For our money management app, we’ll design a Facebook ad to target potential users. We know what copy to include in the ad from our frotos.

An example showing how easy it is to create a Facebook ad prototype interaction.
An example showing how easy it is to create a Facebook ad prototype interaction. (Large preview)

When we get our target users and run user testing on the prototype, we’re testing the entire user experience — from awareness onwards — receiving high-quality UX insights from all parts of the user journey.

The attraction phase is really important for the user experience because it’s where expectations are set. As shown below, we need to use the tools and UX activities at our disposal to design the interactions with our user as we would design the interactions within the product.

An overview of tools and activities to use to improve the UX during the attraction phase.
An overview of tools and activities to use to improve the UX during the attraction phase. (Large preview)

2. Interest

The interest phase is characterized by the user looking for a product to help with the frotos we identified during the awareness phase.

Here, we’ll be working with our SEO colleagues, which means we UXers need to know the tools and processes that SEO practitioners use to help design the search and discovery journey.

Back To The Experience Map To Review The Interest Phase

We used user research to identify the frotos and the questions and information at each step of the journey.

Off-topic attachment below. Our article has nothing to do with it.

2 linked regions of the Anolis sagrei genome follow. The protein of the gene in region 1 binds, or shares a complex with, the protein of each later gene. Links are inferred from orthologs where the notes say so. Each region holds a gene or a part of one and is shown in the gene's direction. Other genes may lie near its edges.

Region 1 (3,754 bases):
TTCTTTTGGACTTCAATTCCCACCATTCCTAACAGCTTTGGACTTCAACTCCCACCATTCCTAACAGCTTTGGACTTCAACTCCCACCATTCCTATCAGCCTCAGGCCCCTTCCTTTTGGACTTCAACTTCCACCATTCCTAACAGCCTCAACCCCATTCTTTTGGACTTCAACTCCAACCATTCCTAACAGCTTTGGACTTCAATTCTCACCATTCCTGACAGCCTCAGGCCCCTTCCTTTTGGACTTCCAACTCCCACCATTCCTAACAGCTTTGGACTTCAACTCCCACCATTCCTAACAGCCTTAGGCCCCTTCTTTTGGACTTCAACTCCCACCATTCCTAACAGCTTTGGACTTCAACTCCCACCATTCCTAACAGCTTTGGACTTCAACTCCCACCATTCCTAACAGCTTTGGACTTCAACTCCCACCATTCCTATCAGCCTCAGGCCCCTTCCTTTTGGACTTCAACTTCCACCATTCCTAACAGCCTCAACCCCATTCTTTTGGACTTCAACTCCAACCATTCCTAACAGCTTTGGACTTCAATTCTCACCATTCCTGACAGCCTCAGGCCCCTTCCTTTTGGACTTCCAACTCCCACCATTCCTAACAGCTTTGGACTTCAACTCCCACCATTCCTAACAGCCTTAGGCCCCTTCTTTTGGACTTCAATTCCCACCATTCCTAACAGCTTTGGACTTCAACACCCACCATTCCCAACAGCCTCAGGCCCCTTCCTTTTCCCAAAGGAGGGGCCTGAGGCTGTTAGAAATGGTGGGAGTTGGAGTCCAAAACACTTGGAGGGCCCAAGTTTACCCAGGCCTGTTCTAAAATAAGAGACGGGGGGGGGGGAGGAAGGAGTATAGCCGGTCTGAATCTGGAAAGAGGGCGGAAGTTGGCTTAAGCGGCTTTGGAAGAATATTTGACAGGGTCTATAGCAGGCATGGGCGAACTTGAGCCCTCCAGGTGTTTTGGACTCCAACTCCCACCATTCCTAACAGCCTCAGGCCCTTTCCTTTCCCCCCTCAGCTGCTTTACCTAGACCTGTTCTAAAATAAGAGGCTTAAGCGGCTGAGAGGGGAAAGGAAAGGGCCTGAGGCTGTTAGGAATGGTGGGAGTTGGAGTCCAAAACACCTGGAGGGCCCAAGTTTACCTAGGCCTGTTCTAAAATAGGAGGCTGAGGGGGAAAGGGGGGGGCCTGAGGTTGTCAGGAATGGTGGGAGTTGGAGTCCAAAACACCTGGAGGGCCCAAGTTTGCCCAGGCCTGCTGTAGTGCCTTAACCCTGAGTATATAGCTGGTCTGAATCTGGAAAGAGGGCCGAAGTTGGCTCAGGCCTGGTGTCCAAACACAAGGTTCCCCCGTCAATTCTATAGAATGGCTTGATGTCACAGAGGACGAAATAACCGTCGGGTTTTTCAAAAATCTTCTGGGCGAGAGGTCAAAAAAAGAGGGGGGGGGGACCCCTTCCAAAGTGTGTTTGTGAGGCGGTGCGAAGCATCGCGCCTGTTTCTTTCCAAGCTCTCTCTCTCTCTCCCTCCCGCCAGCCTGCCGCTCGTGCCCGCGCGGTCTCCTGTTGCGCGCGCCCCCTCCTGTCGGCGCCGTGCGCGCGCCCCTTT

We used user research to identify the frotos and the questions and information at each step of the journey.
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If we take the interest phase, we can see that the user has come to the conclusion they need something to:

  • Analyze what I spend, and
  • Manage my money.

We can take these interest statements and look to search and keyword-planning tools to refine the language used.

Using Google’s Keyword Planner:

Google’s Keyword Planner shows the suggested terms to target.
Google’s Keyword Planner shows the suggested terms to target. (Large preview)

We are offered the following:

After selecting a keyword, we are shown alternatives we might not have considered.
After selecting a keyword, we are shown alternatives we might not have considered. (Large preview)

Google’s documentation has some more useful help with the search terms report.

We can see from the related search terms what other words our target audience might type in when looking for our product. These words will help us design and improve the search user experience.